The solution combines at least two drives to create a storage pool. JBOD storage pools do not offer data redundancy. The available capacity of a JBOD storage pool equals the total capacity of all drives included in the storage pool. JBOD supports combining drives of different sizes.
RAID 0 combines two or more drives to increase performance and capacity, but provides no fault tolerance. A single drive failure will result in the loss of all data on the array. RAID 0 is useful for non-critical systems where a high price/performance balance is required.
RAID 1 is most often implemented with two drives. Data on the drives is mirrored, providing fault tolerance in case of drive failure. Read performance is increased while write performance will be similar to a single drive. A single drive failure can be sustained without data loss. RAID 1 is often used when fault tolerance is key, while space and performance are not critical requirements.
RAID 5 provides fault tolerance and increased read performance. At least three drives are required. RAID 5 can sustain the loss of a single drive. In the event of a drive failure, data from the failed drive is reconstructed from parity striped across the remaining drives. As a result, both read and write performance are severely affected while a RAID 5 array is in a degraded state. RAID 5 is ideal when space and cost are more important than performance.
RAID 6 is similar to RAID 5, except it provides another layer of striping and can sustain two drive failure. A minimum of four drives is required. The performance of RAID 6 is lower than that of RAID 5 due to this additional fault tolerance. RAID 6 becomes attractive when space and cost are important and sustaining multiple drive failures is required.
RAID 10 combines the benefits of RAID 1 and RAID 0. Read and write performance is increased, but only half of the total space is available for data storage. Four or more drives are required making the cost relatively high, but the performance is great while providing fault tolerance at the same time. In fact, a RAID 10 can sustain multiple drive failures—provided the failures are not within the same subgroup. RAID 10 is ideal for applications with a high input/output demand such as database servers.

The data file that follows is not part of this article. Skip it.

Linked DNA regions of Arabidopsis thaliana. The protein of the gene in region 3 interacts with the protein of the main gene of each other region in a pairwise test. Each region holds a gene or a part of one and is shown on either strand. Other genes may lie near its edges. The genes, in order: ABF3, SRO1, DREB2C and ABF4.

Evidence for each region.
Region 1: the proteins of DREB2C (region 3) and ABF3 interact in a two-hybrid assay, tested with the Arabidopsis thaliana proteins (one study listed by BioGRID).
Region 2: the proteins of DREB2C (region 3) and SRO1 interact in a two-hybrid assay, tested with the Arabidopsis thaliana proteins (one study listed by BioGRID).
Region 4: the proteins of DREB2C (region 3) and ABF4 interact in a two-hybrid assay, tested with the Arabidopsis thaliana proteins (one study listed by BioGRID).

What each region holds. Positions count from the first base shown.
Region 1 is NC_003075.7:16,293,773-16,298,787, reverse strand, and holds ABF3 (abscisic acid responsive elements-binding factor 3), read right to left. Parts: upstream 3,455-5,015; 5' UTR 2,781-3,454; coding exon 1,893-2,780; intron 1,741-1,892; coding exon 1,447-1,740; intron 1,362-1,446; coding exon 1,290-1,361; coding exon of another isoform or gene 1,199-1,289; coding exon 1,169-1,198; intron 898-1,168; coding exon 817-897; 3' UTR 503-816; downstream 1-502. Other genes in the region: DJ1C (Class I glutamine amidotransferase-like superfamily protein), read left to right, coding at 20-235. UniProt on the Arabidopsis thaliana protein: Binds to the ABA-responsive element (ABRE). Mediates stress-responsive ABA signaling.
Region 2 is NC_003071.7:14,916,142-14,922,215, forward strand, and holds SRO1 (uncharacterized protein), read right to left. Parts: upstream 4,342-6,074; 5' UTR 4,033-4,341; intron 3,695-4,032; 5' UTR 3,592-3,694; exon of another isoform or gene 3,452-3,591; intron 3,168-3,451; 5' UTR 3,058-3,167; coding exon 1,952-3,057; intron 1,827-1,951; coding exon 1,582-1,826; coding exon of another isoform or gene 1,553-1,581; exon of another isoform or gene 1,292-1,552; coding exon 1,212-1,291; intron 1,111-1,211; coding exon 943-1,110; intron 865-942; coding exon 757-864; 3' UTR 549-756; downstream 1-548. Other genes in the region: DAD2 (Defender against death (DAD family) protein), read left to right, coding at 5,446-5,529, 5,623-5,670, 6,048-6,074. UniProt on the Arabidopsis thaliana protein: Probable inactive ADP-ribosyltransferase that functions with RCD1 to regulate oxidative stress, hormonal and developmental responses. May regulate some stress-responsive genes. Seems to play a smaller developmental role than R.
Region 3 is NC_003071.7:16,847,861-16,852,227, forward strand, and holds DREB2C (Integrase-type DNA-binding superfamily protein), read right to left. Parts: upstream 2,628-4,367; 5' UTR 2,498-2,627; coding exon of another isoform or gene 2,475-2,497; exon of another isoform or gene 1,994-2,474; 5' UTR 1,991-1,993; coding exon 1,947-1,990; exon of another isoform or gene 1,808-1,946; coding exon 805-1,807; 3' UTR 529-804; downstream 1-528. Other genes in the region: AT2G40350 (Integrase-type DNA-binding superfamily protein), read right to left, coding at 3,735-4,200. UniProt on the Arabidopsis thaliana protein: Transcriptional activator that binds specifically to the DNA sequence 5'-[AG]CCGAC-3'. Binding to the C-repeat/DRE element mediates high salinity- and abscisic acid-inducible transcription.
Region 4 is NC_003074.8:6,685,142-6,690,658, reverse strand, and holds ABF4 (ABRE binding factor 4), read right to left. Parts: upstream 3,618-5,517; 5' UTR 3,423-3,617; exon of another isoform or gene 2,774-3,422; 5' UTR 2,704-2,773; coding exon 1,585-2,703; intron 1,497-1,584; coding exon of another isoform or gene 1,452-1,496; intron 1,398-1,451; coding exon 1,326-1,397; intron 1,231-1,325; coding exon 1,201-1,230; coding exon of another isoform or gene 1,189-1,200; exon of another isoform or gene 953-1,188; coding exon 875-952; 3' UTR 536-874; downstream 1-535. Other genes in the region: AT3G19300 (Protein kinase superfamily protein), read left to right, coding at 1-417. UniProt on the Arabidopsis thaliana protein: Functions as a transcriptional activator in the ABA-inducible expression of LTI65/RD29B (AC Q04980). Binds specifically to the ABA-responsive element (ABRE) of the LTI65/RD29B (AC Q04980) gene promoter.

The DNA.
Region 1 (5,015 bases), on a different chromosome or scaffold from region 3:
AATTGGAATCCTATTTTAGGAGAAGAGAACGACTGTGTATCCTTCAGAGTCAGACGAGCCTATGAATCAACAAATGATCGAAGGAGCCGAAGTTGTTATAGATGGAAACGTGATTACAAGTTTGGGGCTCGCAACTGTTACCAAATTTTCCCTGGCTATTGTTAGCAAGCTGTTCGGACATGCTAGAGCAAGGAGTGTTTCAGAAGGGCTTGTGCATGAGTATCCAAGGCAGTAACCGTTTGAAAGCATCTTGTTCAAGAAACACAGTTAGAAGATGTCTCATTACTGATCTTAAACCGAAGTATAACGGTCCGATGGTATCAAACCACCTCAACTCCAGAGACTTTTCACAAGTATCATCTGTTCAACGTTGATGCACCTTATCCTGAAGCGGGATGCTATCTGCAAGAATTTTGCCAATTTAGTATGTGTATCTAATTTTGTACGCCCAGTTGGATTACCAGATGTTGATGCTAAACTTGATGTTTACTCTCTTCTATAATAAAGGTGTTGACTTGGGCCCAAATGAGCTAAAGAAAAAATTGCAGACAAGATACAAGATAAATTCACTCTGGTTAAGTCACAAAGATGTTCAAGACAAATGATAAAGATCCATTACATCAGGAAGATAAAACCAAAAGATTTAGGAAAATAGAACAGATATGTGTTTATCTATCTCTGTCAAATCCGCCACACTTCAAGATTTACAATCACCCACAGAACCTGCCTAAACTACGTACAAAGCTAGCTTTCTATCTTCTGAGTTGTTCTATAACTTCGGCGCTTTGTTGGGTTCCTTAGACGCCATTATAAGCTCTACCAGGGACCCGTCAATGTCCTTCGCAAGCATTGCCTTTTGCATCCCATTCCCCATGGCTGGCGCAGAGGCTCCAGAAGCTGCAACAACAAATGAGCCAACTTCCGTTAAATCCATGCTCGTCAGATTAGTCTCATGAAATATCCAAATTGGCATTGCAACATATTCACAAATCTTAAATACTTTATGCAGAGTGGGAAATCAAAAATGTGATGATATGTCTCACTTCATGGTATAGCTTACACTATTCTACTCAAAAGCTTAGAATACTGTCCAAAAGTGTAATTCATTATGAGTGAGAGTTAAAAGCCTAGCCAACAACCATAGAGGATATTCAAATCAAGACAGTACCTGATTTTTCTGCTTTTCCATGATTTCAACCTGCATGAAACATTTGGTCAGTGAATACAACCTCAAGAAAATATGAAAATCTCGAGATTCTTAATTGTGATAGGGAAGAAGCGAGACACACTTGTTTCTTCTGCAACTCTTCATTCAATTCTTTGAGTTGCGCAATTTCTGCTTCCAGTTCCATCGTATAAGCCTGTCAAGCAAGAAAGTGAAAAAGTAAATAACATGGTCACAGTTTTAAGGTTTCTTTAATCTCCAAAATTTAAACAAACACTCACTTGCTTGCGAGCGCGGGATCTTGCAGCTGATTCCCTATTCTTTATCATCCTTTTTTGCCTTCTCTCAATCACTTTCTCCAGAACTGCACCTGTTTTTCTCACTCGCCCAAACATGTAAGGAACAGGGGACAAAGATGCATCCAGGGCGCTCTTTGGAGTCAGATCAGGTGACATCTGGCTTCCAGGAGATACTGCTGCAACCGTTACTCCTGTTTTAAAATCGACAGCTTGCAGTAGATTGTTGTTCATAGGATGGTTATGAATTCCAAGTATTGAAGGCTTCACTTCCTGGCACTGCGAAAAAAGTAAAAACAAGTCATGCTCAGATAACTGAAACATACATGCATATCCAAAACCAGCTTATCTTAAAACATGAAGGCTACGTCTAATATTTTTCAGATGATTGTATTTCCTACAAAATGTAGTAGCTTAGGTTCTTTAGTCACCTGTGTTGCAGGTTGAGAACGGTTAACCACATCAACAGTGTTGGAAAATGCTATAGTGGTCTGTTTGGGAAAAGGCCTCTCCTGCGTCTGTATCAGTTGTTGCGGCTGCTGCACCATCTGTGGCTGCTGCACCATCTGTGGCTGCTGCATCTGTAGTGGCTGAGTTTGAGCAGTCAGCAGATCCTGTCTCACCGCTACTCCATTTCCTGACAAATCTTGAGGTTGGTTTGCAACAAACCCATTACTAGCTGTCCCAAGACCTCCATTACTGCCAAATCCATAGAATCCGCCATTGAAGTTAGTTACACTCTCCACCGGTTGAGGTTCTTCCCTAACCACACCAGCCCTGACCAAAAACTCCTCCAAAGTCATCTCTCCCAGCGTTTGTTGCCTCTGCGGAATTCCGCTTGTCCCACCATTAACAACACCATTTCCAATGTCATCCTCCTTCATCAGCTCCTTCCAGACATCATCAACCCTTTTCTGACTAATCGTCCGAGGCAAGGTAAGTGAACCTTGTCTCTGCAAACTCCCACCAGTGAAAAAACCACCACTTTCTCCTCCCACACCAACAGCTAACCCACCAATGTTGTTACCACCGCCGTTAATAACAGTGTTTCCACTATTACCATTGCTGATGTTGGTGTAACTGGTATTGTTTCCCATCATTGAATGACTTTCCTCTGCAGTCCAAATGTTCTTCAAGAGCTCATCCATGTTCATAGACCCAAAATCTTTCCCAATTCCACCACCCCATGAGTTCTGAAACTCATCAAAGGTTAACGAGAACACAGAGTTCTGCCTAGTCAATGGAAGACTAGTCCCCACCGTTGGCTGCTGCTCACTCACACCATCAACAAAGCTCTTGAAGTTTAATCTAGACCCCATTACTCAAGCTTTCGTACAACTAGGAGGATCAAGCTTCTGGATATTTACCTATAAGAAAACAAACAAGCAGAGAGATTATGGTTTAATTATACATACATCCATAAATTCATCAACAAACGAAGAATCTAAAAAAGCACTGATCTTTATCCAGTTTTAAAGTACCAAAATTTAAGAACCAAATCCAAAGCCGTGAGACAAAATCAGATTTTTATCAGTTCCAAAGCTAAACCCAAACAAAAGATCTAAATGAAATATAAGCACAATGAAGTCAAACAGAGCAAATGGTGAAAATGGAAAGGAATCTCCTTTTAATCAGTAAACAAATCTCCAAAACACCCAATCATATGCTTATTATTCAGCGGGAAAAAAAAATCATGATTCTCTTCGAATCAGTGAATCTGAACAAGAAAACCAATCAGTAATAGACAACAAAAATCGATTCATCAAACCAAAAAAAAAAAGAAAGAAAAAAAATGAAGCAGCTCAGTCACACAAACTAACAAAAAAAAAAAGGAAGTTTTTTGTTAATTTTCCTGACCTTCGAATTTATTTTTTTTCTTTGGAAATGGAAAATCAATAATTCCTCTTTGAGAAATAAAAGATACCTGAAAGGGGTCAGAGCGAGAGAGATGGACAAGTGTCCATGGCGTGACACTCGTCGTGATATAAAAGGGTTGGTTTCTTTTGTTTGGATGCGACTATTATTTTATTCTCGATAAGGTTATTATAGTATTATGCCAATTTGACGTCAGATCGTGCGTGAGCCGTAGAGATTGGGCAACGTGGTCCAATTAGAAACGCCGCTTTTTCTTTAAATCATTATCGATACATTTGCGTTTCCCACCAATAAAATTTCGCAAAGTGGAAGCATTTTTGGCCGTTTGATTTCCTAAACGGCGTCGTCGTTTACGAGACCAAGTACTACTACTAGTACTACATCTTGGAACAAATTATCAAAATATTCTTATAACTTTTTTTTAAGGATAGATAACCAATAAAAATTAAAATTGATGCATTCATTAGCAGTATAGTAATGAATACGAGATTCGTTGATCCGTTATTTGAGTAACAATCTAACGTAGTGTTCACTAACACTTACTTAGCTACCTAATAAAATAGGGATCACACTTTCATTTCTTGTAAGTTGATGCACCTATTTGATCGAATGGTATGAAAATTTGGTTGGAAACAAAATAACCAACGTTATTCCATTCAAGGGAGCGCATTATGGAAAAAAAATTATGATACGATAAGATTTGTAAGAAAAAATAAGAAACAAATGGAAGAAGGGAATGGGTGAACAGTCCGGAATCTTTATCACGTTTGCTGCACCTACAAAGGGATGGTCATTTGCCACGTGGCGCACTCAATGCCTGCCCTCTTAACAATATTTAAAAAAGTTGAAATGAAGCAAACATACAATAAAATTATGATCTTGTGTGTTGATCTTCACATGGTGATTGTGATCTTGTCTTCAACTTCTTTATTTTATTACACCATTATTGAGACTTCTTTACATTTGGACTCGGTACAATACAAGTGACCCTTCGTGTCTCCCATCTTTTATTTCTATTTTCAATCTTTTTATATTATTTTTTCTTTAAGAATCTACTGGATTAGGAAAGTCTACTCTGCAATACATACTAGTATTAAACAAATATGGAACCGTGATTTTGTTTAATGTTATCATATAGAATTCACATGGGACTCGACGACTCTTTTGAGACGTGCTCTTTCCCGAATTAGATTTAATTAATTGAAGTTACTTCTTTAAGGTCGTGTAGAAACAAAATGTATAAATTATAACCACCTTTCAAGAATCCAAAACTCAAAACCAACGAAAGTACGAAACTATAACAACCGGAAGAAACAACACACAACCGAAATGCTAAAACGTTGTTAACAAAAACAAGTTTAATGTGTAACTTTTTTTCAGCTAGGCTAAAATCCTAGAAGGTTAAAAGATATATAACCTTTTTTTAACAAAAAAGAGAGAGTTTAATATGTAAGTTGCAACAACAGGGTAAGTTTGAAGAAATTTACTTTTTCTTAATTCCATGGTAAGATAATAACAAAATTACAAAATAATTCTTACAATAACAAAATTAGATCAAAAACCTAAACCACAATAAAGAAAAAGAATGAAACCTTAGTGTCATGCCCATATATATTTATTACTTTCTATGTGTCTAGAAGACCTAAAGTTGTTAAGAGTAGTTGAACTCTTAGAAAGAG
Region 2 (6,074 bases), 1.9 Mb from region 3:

RAID 50, also known as RAID 5+0, merges distributed parity (RAID 5) with striping (RAID 0) and requires a minimum of six drives. The benefits of this RAID level are better write performance, better data protection, and faster rebuilds than RAID 5. Performance does not degrade as much as in a RAID 5 array because a single failure only affects one array. Up to four drive failures can be overcome if each failed drive occurs in a different RAID 5 array.
RAID 60 (or RAID 6+0) is a hybrid that offers the distributed double parity of RAID 6 with the straight block-level striping of RAID 0. As a RAID 0 array striped across RAID 6 elements, RAID 60 requires eight drives at minimum. RAID 60 (6+0) is a multilevel disk set, composed of RAID 6 sets aggregated at a higher level into a RAID 0 array. A RAID set offers redundancy and can withstand the loss of up to two disks in each parity set. RAID 60 arrays are more reliable than RAID 50 arrays thanks to the extra parity disk in RAID 60. But when more than two disks in a single parity set are lost, the RAID 0 set breaks, and data recovery is needed.